By Michael Barton
It was probably not too difficult to come across something having to do with Charles Darwin when visiting Cambridge, England before 2009. Following that year’s celebrations (of Darwin’s birth in 1809 and publication of On the Origin of Species in 1859), I can imagine it is guaranteed Darwin will cross your path. I visited Cambridge in the summer of 2009 to attend a conference about, well, Darwin. I spent two days beyond the conference exploring the town and visiting sites related to Darwin with Richard Carter, whom we can thank for Darwin’s portrait gracing the ten pound note.
It was at Cambridge that Darwin took up a increased interest in natural history, and thanks to his cousin William Darwin Fox, also at Christ’s College, a fondness for beetles. Darwin would later reminisce on several occasions about his beetle collecting adventures. For example, in his Autobiography:
“I am surprised what an indelible impression many of the beetles which I caught at Cambridge have left on my mind. I can remember the exact appearance of certain posts, old trees and banks where I made a good capture. The pretty Panagaus crux-major was a treasure in those days”
Cambridge is also where he met two of his mentors, botanist John Stevens Henslow (who recommended Darwin for naturalist on HMS Beagle) and geologist Adam Sedgwick, who would both take issue with his transmutation theory years later. His older brother Erasmus was also at Cambridge, and Darwin sent three of his sons there as well. Some of the museums in Cambridge now hold specimens Darwin collected around the world. The Cambridge University Library holds many of his documents, including letters, and Cambridge University Press has published much about Darwin, including the correspondence series.
Darwin’s life in Cambridge began in January 1828, and since he started at Christ’s College, University of Cambridge, well into the academic year, he had to find lodging away from the college. Luckily for him, he found one just a minute’s walk from the college. Darwin stayed in a room above a tobacconist on Sidney Street, which is now marked with a plaque outside a Boots pharmacy store:
Darwin’s college rooms at Christ’s, which he took up in October 1828, have been restored by historian of science John van Wyhe (director of The Complete Work of Charles Darwin Online). According to van Wyhe:
“[c]learly a wide variety of activities took place in Darwin’s rooms. He read for his College curriculum, wrote letters, compared his captured beetles with published descriptions in his copy of Stephens Systematic catalogue of British insects and carefully pinned the beetles to cork boards. He had friends to coffee, and in the evenings they sometimes dined there and would then drink wine and play cards”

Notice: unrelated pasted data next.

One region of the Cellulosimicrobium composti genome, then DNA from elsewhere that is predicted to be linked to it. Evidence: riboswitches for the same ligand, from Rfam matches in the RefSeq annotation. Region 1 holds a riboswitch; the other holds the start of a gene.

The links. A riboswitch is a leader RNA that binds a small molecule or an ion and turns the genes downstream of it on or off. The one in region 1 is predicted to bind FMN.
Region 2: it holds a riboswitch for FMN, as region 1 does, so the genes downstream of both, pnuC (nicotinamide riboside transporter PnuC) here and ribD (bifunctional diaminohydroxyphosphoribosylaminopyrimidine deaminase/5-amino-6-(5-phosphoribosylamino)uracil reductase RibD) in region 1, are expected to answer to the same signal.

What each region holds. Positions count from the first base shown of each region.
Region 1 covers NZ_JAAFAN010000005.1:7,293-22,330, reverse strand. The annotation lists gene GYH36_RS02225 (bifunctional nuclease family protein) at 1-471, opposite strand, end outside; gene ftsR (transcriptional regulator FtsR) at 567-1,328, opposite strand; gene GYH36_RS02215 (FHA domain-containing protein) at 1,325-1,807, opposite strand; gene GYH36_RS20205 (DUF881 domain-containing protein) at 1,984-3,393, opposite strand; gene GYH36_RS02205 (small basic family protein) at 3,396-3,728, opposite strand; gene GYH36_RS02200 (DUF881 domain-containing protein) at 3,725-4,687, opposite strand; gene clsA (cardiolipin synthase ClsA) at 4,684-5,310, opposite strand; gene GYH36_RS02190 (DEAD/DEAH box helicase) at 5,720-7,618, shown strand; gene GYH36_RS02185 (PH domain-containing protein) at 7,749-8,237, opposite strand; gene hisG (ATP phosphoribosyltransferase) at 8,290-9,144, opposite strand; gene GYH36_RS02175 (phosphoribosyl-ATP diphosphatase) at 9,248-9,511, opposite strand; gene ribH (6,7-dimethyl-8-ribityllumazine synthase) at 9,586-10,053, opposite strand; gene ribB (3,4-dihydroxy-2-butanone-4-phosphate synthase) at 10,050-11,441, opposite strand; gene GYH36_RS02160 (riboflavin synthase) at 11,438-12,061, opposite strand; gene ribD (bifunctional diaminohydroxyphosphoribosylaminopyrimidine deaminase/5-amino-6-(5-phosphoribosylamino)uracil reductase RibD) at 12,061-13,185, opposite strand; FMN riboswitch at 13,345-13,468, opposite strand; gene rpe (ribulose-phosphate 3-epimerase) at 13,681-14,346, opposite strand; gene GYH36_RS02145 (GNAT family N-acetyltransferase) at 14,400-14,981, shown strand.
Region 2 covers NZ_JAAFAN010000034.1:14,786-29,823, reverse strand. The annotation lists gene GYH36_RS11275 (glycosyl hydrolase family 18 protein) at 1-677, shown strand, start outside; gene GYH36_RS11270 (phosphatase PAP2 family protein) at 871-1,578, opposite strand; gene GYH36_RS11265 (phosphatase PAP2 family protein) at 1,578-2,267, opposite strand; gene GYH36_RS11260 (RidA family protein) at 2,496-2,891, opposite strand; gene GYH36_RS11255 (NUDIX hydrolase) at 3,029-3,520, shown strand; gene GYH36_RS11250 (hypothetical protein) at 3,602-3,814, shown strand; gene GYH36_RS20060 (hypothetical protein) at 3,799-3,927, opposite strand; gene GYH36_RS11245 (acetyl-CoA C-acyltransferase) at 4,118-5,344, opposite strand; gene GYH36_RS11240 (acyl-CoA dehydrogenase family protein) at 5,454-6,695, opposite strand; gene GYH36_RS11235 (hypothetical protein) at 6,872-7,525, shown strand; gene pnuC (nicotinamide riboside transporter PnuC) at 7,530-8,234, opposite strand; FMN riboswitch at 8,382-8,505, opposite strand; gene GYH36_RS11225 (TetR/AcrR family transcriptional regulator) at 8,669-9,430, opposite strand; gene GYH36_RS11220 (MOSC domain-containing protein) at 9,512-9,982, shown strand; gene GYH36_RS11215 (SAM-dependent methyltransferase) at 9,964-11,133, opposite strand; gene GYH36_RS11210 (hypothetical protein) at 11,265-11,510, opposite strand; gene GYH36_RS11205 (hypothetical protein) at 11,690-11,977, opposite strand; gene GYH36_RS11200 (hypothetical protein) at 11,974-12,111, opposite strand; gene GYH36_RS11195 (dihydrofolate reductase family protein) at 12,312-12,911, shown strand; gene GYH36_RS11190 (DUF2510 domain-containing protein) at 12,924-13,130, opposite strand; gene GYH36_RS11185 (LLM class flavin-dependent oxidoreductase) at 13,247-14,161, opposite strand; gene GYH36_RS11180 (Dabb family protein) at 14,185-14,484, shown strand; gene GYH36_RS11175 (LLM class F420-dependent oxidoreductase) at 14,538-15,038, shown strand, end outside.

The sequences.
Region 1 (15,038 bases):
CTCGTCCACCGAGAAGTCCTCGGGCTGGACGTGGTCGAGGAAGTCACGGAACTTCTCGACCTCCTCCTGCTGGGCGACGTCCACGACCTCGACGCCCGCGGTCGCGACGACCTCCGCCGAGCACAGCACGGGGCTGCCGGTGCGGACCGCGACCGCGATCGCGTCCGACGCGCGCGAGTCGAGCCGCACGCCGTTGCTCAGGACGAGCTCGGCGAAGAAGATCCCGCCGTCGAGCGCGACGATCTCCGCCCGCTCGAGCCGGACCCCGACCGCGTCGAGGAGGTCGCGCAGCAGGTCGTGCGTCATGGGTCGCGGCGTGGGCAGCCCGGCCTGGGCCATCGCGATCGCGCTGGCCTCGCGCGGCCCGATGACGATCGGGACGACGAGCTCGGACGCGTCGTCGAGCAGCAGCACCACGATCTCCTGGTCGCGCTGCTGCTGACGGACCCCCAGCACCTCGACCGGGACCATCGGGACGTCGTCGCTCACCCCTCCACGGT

While the Tutor of the College thought Darwin was practicing with a horse-whip in his rooms, he was in fact blowing out a candle with the puff of air from a still-capped shotgun. That shooting practice surely went toward Darwin’s collecting practices in the field.
There is an old Cambridge rumor that Darwin’s Christ’s College rooms were once those of theologian William Paley, whose Natural Theology Darwin read while at Cambridge. In the College Hall, a stained-glass portrait of Darwin rests next to that of Paley.
In December 1831, Darwin left England aboard HMS Beagle, and returned in October 1836. Darwin went back to Cambridge in December following a visit home to Shrewsbury. He took lodgings at 22 Fitzwilliam Street, and here Darwin organized his specimen collection from the voyage. Only a few months passed before Darwin decided he needed to move to London, to enter into the scientific community and farm out his specimens to zoologists, botanists, and geologists of repute. Janet Browne described this lodging as Darwin’s “temporary centre for a storm of industry” (p. 346). Today, the Fitzwilliam lodging is marked by a stone plaque.
While Cambridge took little of Darwin’s more than seventy years of life, this place had profound influence on the creation of a young naturalist. Today, the city marks with plaques, sculpture, and exhibits one of its most famous students, who deemed his three years at Cambridge, as he wrote in his Autobiography, “the most joyful in my happy life; for I was then in excellent health, and almost always in high spirits” (p. 68).
All photos by Michael D. Barton, July 2009.
» View more Cambridge photos by Michael Barton.
- Sign for Darwin’s Room, Christ’s College, University of Cambridge
- Darwin’s Room, Christ’s College, University of Cambridge
Browne, Janet, Charles Darwin: Voyaging: A Biography, New York: Alfred A. Knopf, 1995. Specifically, chapters 4-6 and 15.
John van Wyhe, “Charles Darwin’s Cambridge Life 1828-1831,” Journal of Cambridge Studies 4 (2009), 2-13. [PDF, based on book listed below]
John van Wyhe, Darwin in Cambridge, Cambridge: Christ’s College, 2009.
Cambridge University Botanic Garden, frequented by Darwin and holding some of his specimens
“A voyage round the world,” 2009 exhibit at CUL
Darwin Correspondence Project (offices at CUL)